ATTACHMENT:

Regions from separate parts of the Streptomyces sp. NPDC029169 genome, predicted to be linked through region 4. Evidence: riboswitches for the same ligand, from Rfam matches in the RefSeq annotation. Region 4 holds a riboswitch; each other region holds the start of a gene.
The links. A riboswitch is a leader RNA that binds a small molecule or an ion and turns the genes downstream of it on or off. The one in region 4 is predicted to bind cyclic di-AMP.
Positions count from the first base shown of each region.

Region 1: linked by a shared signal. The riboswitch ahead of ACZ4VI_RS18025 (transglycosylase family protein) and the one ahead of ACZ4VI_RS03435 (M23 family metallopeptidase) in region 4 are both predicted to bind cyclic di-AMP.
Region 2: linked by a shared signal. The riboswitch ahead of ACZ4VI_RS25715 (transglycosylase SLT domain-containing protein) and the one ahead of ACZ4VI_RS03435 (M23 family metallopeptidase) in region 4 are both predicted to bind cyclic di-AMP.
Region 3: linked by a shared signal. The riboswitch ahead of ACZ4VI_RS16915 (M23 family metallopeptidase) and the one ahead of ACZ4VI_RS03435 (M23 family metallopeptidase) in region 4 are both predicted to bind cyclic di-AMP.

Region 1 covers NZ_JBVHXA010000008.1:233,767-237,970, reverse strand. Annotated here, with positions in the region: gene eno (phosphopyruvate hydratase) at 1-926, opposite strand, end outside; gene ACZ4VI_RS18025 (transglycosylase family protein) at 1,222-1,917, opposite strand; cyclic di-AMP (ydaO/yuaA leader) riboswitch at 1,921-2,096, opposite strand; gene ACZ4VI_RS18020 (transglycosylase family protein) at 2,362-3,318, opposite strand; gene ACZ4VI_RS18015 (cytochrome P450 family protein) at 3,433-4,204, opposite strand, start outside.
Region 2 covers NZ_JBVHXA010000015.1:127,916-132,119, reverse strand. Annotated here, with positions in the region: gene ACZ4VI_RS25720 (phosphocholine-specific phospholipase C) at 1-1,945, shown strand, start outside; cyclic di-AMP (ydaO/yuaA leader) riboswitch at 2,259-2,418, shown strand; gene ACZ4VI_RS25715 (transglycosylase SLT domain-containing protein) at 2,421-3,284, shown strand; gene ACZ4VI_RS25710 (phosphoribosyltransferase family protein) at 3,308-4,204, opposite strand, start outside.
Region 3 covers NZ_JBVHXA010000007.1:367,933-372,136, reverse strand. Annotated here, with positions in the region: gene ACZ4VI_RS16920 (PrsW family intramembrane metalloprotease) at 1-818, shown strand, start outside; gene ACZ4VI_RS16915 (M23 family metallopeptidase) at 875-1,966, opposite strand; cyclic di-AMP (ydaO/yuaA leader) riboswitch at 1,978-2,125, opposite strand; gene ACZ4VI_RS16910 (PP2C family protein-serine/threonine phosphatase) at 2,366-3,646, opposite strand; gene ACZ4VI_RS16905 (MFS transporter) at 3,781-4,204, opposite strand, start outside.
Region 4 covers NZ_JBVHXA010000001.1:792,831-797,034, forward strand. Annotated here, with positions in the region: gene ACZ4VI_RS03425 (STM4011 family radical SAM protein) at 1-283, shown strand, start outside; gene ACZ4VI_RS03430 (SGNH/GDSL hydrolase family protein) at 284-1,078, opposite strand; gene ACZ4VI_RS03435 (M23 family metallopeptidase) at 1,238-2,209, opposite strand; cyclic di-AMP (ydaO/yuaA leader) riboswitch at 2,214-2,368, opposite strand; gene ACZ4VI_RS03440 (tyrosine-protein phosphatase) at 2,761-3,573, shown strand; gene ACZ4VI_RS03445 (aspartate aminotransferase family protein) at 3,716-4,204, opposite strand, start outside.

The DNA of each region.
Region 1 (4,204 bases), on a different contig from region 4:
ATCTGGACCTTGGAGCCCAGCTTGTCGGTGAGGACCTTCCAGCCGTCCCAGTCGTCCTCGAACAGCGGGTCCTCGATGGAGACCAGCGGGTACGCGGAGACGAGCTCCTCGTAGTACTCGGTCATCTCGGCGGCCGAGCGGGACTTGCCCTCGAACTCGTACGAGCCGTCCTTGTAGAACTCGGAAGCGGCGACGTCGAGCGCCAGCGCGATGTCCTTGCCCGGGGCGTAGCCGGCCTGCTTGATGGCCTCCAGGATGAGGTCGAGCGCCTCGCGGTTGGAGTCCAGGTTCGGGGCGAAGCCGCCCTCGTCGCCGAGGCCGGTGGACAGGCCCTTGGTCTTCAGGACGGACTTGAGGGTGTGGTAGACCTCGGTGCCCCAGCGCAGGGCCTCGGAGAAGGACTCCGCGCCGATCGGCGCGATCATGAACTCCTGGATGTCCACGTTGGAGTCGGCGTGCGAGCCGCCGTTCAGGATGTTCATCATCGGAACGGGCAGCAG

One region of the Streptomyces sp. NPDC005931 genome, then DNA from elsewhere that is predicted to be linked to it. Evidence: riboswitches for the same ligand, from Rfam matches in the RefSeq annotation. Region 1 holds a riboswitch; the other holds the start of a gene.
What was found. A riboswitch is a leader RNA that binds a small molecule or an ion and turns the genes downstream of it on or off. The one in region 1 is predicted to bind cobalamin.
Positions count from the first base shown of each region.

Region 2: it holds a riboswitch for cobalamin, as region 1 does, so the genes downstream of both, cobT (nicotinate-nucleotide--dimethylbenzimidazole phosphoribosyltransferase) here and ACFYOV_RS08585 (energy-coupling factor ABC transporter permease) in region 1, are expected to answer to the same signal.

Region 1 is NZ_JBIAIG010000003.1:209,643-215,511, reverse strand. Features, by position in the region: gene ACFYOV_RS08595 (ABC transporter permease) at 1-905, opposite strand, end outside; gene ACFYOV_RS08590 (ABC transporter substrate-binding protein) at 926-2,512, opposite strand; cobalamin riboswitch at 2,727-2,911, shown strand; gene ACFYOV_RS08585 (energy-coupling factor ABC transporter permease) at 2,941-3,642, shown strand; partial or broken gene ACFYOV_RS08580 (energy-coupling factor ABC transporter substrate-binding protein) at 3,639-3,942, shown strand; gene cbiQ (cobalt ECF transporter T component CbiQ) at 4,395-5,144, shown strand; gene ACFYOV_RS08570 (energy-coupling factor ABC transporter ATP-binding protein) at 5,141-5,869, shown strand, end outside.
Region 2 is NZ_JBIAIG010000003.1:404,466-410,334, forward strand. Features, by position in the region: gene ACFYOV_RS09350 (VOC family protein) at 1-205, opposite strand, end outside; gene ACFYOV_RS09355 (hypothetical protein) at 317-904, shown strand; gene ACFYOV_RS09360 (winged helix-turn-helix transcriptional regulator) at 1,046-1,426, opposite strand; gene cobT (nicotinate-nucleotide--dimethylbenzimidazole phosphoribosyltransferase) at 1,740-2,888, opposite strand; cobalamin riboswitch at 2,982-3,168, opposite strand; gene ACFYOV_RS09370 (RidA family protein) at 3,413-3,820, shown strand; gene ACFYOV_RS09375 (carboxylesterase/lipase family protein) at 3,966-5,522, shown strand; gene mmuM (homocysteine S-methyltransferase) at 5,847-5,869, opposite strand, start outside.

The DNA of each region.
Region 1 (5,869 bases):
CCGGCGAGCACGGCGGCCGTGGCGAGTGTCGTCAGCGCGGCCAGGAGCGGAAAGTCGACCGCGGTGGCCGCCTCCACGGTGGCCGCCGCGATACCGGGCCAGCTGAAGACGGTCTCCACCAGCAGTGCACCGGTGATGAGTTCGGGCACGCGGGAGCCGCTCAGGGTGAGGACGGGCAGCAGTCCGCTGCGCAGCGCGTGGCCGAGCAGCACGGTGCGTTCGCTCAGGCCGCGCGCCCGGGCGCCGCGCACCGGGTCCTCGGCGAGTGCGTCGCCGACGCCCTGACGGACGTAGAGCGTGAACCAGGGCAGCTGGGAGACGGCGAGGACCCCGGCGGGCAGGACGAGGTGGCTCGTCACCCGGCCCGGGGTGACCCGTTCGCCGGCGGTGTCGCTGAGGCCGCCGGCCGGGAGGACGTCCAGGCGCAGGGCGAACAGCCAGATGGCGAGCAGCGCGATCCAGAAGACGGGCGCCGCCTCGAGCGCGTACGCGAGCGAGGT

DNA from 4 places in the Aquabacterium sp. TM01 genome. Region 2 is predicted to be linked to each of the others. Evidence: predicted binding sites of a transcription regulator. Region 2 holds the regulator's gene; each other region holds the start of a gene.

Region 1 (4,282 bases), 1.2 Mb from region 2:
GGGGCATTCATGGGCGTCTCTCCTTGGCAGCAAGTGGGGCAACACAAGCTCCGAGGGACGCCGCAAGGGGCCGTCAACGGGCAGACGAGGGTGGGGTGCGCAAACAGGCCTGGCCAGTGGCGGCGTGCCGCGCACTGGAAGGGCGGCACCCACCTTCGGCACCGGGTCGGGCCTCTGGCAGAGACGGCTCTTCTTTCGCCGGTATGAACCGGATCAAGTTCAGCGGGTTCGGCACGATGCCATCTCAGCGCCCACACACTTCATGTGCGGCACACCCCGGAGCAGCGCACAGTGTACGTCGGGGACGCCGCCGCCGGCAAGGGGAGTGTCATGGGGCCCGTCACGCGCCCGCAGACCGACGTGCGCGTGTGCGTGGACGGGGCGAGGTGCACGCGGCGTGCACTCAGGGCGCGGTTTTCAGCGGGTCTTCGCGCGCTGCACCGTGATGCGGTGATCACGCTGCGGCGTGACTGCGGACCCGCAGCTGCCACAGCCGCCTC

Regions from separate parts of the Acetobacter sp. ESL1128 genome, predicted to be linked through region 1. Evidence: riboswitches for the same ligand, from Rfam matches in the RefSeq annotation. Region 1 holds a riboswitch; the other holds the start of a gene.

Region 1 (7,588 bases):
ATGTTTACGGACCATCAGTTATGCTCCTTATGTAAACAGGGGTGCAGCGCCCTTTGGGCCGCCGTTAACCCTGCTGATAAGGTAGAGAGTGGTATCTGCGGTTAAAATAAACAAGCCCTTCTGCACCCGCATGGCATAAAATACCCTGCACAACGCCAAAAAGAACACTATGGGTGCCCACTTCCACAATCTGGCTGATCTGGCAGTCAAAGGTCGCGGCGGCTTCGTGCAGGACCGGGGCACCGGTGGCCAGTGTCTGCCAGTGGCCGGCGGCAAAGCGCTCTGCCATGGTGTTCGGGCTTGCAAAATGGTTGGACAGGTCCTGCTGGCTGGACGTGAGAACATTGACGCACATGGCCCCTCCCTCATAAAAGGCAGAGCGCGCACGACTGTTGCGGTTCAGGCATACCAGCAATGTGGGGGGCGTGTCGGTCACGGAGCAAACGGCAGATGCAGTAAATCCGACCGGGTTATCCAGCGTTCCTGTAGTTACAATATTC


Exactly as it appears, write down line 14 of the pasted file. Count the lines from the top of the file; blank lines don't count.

One region of the Streptomyces sp. NPDC005931 genome, then DNA from elsewhere that is predicted to be linked to it. Evidence: riboswitches for the same ligand, from Rfam matches in the RefSeq annotation. Region 1 holds a riboswitch; the other holds the start of a gene.